I know this happens to you. As you travel around your town, you pass by many places that were once either special or routine to you and your late wife. If you’re like me, sometimes you pass by them absentmindedly. Other times it brings tears to your eyes.
For me, the places are within a five-mile radius of my house. Most are on our primary thoroughfare in Ballwin, Missouri, where I’ve lived for the past 39 years. It’s a four-lane highway with numerous shops, stores, gas stations, and eating establishments. It’s a typical American suburban landscape.
Regardless of my travel direction, I’m bombarded by decades of memories. Jan and I frequented every restaurant on that highway. We hit them all many times. There is not a drug store, a supermarket, a park, or a gas station, etc., that escaped us. If I let my thoughts wander, I can see us in each one of those places on numerous occasions. I can “hear” our conversations. I can see her lovely face with her million-dollar smile that used to light up a room. I can’t see when her life was ebbing in those memories. The memories are all happy ones.
It was tough enough for me when I would pass these establishments when she was an invalid at home being attended to by her 24/7 caregivers while I was out. I would get nostalgic for those happy times, knowing that we would never be able to experience them again. But while lost in those thoughts, I knew she was still alive.
Those were the days of anticipatory grief. Many of you know exactly what I’m talking about. But what I experienced after Jan died was much more intense. These establishments took on a haunting quality. It became tough for me to enter them. Going to the supermarket, drugstore, and our local gas station can be gut-wrenching. I see her in every aisle of our supermarket and drugstore. I see her making herself a cup of hot tea at the local QuickTrip that I frequent for gas and coffee.
I make myself go into these places with other people I know. I act like there’s nothing unusual, but I can see tables in these establishments where we once happily sat. I avoid sitting at certain tables. I usually keep my pain to myself. Just being in these familiar places is challenging enough.
I catch myself talking to her as I drive by them, asking her if she remembers our stopping there in the past. Telling her how happy I was with her doing even the simplest of things. I chastise myself for how I thought that we had forever ahead of us in this life. Sometimes I just sigh; other times, I weep. At all times, I tell her how much I love her and miss her; and how I look forward to reuniting with her for eternity on her side of the veil. More than anything, that keeps me going.
I wish I could say that it has gotten easier for me, but that would not be true. However, I’m able to accept the truth more readily, that she’s never coming back to me and that I must get on with what remains of my life. Mercifully, I have a purpose to my life now that is divinely directed. I tell God that I am his. He is directing my hospice ministry. My workload of mercy to other men who are caregivers and widowers is rapidly increasing. There is plenty of demand, unfortunately. I know that when my work is all completed, he will gently call me home. I tell him that I trust in him and that she will be there to greet me when I cross over.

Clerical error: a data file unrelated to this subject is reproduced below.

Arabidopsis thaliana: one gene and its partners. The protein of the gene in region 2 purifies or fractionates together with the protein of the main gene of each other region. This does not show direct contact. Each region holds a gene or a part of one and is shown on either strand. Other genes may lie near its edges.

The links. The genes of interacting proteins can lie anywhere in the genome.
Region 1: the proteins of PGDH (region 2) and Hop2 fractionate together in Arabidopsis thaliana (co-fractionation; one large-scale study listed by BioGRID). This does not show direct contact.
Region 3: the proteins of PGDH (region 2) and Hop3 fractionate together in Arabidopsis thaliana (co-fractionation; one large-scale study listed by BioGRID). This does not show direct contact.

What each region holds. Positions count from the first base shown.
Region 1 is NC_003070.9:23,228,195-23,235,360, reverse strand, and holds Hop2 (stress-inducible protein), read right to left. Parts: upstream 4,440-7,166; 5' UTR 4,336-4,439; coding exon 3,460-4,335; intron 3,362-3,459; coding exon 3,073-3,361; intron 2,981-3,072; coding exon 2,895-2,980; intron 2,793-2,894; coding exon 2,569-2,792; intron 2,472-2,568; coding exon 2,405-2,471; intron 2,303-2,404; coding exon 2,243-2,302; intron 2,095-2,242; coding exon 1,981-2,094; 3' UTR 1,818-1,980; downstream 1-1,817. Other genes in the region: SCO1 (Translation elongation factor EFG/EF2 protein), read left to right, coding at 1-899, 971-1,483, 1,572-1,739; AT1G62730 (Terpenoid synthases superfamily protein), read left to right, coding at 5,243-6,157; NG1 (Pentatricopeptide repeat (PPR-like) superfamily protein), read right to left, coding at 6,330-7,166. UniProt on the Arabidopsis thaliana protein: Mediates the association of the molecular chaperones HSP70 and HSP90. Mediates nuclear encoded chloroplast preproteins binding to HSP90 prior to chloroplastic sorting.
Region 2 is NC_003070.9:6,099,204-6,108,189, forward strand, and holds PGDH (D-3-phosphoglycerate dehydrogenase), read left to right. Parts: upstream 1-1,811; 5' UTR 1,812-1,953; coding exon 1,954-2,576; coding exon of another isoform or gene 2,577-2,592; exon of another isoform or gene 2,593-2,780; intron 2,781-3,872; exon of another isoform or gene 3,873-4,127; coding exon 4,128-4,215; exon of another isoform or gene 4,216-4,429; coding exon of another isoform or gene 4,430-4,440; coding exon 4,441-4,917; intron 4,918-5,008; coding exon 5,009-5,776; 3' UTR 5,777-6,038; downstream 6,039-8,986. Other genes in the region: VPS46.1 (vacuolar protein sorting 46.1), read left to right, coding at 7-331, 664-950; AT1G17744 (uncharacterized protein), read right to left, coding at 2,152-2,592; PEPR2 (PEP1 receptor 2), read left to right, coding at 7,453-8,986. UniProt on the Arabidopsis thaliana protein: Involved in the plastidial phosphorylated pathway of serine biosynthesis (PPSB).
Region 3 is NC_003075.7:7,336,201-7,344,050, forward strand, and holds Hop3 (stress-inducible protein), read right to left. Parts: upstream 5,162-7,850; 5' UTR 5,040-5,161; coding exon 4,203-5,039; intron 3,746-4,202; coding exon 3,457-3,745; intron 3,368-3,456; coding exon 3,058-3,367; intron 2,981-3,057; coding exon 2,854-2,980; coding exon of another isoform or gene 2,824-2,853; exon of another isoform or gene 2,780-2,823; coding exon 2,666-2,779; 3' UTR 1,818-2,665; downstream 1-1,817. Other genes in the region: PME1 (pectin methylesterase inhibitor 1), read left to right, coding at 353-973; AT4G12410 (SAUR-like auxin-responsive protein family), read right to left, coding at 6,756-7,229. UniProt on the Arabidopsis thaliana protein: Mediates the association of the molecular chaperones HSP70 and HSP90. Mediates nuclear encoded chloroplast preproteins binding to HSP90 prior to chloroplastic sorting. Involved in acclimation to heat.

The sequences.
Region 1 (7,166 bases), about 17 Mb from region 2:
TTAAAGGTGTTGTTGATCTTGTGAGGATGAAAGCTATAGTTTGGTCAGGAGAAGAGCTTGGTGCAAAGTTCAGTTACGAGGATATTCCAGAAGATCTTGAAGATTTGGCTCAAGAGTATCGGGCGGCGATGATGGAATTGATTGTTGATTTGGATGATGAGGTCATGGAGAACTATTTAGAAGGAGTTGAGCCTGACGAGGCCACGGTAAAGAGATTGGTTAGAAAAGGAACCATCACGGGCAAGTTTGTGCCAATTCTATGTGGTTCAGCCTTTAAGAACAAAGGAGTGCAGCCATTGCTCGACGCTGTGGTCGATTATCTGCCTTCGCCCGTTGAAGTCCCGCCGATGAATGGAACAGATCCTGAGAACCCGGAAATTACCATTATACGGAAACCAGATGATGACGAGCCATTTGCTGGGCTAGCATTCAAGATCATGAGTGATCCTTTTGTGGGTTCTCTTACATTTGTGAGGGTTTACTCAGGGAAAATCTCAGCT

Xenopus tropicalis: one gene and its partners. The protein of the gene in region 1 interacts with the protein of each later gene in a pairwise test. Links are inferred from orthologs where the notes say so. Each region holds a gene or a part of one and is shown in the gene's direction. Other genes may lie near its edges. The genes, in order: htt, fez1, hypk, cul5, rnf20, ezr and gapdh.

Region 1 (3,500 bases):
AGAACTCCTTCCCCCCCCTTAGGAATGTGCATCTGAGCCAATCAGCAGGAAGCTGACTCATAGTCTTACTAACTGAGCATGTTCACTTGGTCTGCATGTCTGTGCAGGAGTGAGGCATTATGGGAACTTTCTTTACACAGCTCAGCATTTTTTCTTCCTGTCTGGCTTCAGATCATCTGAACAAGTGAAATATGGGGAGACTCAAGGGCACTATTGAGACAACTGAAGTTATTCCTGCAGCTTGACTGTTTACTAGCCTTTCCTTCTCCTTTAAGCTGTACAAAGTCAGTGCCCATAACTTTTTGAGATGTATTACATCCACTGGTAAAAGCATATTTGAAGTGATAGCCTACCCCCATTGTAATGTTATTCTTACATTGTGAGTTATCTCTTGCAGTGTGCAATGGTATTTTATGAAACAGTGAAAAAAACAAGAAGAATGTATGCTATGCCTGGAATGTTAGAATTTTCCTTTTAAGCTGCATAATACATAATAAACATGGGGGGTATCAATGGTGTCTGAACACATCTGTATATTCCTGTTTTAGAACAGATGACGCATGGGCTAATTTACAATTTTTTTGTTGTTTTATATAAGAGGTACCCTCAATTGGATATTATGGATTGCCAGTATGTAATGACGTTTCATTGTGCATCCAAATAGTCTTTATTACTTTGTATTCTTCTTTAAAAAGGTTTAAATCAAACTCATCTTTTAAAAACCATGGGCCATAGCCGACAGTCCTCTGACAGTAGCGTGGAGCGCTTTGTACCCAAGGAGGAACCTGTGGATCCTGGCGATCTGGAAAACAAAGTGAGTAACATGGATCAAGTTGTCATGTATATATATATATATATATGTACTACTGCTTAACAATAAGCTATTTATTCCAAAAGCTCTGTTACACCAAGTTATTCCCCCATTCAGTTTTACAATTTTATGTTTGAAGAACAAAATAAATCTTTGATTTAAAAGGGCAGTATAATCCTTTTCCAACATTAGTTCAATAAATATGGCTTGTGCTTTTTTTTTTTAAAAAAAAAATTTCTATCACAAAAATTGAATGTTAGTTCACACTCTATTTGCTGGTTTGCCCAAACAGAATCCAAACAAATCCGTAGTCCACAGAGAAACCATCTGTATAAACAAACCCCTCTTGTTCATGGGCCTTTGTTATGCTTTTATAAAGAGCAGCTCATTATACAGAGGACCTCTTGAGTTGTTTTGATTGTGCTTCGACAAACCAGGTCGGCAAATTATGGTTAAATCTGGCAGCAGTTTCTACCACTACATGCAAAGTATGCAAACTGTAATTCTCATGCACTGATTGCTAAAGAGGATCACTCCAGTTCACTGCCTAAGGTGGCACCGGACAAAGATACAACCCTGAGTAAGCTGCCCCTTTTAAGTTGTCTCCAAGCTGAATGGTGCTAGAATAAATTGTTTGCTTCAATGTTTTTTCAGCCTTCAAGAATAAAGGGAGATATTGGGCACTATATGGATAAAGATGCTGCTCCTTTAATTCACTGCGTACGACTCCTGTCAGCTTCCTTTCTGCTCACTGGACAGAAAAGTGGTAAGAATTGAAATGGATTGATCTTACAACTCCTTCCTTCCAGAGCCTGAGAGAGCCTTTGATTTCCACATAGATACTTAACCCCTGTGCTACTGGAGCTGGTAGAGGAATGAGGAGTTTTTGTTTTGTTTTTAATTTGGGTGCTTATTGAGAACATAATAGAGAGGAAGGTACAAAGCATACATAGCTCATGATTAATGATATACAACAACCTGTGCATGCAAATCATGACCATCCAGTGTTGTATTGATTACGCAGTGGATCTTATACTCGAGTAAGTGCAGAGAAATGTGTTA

When Jan and I were young—dating and newly married- we enjoyed sitting and listening to The Lettermen sing old songs in perfect harmony. One of their best songs was from the World War II era: “I’ll Be Seeing You.” There were millions of goodbyes going on when that song was popular. Tens of thousands never got the blessing of saying hello again. That song is ever more poignant to me now.
“I’ll be seeing you in all the old familiar places,
That this heart of mine embraces all day through.
In that small café, the park across the way,
The children’s carousel, the chestnut trees, the wishing well.
I’ll be seeing you in every lovely summer’s day,
In everything that’s light and gay, I’ll always think of you that way.
I’ll find you in the morning sun, and when the night is new.
I’ll be looking at the moon, but I’ll be seeing you.”
Someone once said that grief never goes away; rather, life has a way of filling in around it. That’s what is happening to me now. I’m blessed. A purpose-driven life is, indeed, filling in around my grief. I hope you have found—or are finding- purpose in your new life and that it’s also filling in around your grief.
Michael Burroughs is the author of Moving Mountains. He lives in St. Louis, Missouri.
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